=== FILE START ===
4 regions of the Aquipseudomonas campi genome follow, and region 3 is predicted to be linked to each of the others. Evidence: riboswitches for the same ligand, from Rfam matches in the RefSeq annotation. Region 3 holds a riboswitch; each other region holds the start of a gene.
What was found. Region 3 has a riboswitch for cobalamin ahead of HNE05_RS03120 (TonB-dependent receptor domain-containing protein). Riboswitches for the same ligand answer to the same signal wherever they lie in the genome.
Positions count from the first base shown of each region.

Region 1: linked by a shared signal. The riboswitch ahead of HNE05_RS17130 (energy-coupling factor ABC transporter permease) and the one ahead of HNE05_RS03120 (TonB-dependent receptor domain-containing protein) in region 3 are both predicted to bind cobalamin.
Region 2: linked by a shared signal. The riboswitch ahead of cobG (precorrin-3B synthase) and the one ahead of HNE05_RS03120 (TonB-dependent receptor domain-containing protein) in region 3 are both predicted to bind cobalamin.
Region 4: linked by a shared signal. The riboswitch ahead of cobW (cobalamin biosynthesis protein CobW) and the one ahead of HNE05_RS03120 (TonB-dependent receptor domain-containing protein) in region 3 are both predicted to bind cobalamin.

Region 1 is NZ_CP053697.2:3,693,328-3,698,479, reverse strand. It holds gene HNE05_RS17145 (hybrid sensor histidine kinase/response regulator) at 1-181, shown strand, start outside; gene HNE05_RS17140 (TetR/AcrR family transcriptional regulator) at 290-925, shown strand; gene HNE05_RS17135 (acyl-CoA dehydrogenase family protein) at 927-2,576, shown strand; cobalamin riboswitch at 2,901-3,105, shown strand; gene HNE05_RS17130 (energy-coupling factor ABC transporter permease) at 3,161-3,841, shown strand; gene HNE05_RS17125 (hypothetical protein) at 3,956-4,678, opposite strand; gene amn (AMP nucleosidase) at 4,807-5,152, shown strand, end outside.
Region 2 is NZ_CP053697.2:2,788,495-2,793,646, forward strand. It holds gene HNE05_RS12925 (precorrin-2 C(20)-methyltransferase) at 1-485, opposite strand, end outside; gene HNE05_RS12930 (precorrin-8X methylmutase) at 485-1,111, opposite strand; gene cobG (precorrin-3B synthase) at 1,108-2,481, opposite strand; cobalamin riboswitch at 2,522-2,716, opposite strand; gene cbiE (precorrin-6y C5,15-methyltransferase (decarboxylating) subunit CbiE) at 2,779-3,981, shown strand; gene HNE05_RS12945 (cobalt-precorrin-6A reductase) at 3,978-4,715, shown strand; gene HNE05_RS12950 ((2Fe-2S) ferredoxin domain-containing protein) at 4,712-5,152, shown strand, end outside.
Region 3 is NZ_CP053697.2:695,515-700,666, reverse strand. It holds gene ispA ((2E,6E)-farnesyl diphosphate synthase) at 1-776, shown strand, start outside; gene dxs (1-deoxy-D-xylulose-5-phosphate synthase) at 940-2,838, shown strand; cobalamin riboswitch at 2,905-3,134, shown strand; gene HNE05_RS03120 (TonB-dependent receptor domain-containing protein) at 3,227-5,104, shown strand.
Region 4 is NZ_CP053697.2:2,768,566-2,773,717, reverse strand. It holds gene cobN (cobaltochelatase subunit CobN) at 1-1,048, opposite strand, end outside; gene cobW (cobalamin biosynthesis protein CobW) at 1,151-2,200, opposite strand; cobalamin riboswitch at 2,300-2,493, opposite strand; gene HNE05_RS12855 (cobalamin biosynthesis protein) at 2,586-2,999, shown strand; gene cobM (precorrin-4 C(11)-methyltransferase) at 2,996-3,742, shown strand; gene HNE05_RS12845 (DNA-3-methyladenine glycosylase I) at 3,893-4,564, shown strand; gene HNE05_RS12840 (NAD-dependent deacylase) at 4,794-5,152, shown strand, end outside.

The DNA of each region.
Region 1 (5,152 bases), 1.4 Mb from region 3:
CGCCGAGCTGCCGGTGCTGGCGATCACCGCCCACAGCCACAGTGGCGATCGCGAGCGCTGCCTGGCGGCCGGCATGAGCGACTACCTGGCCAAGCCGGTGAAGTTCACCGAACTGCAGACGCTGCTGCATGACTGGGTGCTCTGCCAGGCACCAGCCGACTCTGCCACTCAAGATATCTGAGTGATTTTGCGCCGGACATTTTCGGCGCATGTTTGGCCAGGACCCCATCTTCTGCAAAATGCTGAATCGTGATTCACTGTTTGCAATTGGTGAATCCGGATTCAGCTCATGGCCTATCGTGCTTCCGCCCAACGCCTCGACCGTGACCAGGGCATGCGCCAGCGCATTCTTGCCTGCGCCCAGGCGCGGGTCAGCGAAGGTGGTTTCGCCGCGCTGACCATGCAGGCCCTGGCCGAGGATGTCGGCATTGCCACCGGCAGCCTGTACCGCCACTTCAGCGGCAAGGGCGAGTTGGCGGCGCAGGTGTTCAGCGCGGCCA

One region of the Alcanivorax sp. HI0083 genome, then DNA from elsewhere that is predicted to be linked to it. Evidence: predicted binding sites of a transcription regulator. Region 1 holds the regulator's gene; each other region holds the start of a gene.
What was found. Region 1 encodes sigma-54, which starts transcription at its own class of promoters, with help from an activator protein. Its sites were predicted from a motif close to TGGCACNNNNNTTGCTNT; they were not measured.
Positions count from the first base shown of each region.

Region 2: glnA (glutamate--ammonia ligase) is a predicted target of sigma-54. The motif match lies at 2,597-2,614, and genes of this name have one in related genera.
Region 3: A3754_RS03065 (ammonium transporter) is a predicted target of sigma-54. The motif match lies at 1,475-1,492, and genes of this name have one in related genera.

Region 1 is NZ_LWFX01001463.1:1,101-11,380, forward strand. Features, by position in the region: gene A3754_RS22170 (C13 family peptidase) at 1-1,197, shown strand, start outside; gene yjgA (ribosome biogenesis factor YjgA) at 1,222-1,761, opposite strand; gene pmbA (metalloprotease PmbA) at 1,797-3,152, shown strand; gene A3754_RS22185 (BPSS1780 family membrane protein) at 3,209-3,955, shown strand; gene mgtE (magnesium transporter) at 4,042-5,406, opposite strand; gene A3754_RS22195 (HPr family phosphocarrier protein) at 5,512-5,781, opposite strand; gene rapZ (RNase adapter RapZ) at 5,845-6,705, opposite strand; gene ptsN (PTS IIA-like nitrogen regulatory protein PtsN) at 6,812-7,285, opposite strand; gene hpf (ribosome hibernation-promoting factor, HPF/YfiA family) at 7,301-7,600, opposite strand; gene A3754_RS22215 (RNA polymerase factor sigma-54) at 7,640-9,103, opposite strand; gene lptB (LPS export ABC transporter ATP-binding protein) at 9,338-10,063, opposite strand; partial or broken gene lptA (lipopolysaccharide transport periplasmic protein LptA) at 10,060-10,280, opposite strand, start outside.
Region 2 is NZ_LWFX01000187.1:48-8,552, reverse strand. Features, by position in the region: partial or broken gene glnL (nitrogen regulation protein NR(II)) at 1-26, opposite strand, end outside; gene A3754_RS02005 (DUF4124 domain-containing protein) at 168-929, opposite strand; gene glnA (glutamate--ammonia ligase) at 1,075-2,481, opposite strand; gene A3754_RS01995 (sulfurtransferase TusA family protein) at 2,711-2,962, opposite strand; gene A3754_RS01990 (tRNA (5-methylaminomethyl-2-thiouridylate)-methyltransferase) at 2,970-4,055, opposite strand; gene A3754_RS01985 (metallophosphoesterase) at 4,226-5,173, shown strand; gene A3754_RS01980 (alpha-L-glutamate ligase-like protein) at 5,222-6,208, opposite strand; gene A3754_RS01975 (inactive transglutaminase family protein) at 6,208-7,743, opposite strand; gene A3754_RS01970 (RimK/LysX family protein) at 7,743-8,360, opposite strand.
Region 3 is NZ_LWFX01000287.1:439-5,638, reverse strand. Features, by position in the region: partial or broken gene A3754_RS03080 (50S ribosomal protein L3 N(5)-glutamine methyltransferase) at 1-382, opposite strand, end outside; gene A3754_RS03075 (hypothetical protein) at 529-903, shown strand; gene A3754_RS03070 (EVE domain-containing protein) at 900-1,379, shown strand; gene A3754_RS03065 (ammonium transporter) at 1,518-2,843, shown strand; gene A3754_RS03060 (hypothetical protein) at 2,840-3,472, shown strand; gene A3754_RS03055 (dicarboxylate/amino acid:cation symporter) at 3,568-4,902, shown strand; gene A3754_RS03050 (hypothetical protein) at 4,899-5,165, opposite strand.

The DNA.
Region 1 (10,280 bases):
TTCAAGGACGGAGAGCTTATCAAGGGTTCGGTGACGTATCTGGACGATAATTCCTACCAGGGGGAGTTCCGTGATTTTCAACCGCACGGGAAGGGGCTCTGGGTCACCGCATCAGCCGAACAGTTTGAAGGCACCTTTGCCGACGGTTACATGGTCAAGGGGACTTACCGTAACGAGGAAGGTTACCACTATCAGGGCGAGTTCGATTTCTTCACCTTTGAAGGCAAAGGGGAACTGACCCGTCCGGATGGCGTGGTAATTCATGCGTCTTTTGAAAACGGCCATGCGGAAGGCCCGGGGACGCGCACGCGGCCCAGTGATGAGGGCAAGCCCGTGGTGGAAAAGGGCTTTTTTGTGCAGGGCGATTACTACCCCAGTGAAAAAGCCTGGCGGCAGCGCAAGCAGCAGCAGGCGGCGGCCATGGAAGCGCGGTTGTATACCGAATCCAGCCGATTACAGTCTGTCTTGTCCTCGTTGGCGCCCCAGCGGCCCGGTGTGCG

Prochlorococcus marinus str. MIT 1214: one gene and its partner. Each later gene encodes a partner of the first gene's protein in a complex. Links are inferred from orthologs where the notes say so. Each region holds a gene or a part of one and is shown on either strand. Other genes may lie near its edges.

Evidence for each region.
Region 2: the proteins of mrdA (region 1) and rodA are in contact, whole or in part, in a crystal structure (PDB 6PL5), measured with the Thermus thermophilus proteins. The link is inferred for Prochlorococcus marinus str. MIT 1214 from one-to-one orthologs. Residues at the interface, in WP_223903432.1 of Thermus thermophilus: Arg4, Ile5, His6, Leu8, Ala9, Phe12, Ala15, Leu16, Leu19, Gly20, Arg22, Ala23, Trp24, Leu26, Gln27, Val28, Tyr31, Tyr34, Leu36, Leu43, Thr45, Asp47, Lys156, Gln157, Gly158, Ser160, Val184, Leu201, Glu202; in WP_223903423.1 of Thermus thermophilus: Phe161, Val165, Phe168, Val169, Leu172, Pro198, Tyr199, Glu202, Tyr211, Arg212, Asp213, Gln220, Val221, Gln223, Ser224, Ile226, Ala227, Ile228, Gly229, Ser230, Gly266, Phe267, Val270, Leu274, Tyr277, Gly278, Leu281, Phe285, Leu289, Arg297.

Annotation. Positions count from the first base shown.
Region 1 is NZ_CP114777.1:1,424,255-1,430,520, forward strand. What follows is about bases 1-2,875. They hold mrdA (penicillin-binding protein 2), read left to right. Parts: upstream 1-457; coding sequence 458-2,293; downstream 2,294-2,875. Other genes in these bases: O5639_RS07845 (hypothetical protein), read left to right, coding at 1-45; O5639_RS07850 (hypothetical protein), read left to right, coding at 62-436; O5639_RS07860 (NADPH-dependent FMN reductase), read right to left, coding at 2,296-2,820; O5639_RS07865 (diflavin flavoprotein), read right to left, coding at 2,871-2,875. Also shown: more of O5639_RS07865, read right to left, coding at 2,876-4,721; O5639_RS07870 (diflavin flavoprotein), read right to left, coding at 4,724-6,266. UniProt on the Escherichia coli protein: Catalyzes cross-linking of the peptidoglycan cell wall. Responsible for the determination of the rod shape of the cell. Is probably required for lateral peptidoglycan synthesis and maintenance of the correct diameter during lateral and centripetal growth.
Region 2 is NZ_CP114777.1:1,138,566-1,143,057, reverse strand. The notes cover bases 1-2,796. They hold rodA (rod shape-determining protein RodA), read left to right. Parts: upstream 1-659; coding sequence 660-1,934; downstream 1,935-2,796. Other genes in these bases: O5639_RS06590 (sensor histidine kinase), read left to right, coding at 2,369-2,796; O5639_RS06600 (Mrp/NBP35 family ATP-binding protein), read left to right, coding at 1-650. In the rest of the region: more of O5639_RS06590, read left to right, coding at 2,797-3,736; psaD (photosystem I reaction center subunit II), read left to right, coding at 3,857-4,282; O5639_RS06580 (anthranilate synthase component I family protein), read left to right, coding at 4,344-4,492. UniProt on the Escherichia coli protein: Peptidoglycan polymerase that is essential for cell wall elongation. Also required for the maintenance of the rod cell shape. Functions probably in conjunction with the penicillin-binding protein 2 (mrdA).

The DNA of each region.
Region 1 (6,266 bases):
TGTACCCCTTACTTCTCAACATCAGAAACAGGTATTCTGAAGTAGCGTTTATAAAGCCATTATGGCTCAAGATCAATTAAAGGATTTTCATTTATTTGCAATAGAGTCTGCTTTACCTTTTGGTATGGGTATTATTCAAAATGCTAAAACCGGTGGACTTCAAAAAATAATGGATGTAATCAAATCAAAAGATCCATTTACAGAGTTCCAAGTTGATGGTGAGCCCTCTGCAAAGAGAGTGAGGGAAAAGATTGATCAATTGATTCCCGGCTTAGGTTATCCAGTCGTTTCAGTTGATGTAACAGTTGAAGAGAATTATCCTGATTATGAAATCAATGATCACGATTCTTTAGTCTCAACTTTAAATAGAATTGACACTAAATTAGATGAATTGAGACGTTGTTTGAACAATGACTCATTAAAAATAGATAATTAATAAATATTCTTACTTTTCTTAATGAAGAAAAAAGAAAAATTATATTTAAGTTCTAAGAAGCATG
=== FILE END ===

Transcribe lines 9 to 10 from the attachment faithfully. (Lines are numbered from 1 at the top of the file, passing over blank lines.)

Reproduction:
Region 3 is NZ_CP053697.2:695,515-700,666, reverse strand. It holds gene ispA ((2E,6E)-farnesyl diphosphate synthase) at 1-776, shown strand, start outside; gene dxs (1-deoxy-D-xylulose-5-phosphate synthase) at 940-2,838, shown strand; cobalamin riboswitch at 2,905-3,134, shown strand; gene HNE05_RS03120 (TonB-dependent receptor domain-containing protein) at 3,227-5,104, shown strand.
Region 4 is NZ_CP053697.2:2,768,566-2,773,717, reverse strand. It holds gene cobN (cobaltochelatase subunit CobN) at 1-1,048, opposite strand, end outside; gene cobW (cobalamin biosynthesis protein CobW) at 1,151-2,200, opposite strand; cobalamin riboswitch at 2,300-2,493, opposite strand; gene HNE05_RS12855 (cobalamin biosynthesis protein) at 2,586-2,999, shown strand; gene cobM (precorrin-4 C(11)-methyltransferase) at 2,996-3,742, shown strand; gene HNE05_RS12845 (DNA-3-methyladenine glycosylase I) at 3,893-4,564, shown strand; gene HNE05_RS12840 (NAD-dependent deacylase) at 4,794-5,152, shown strand, end outside.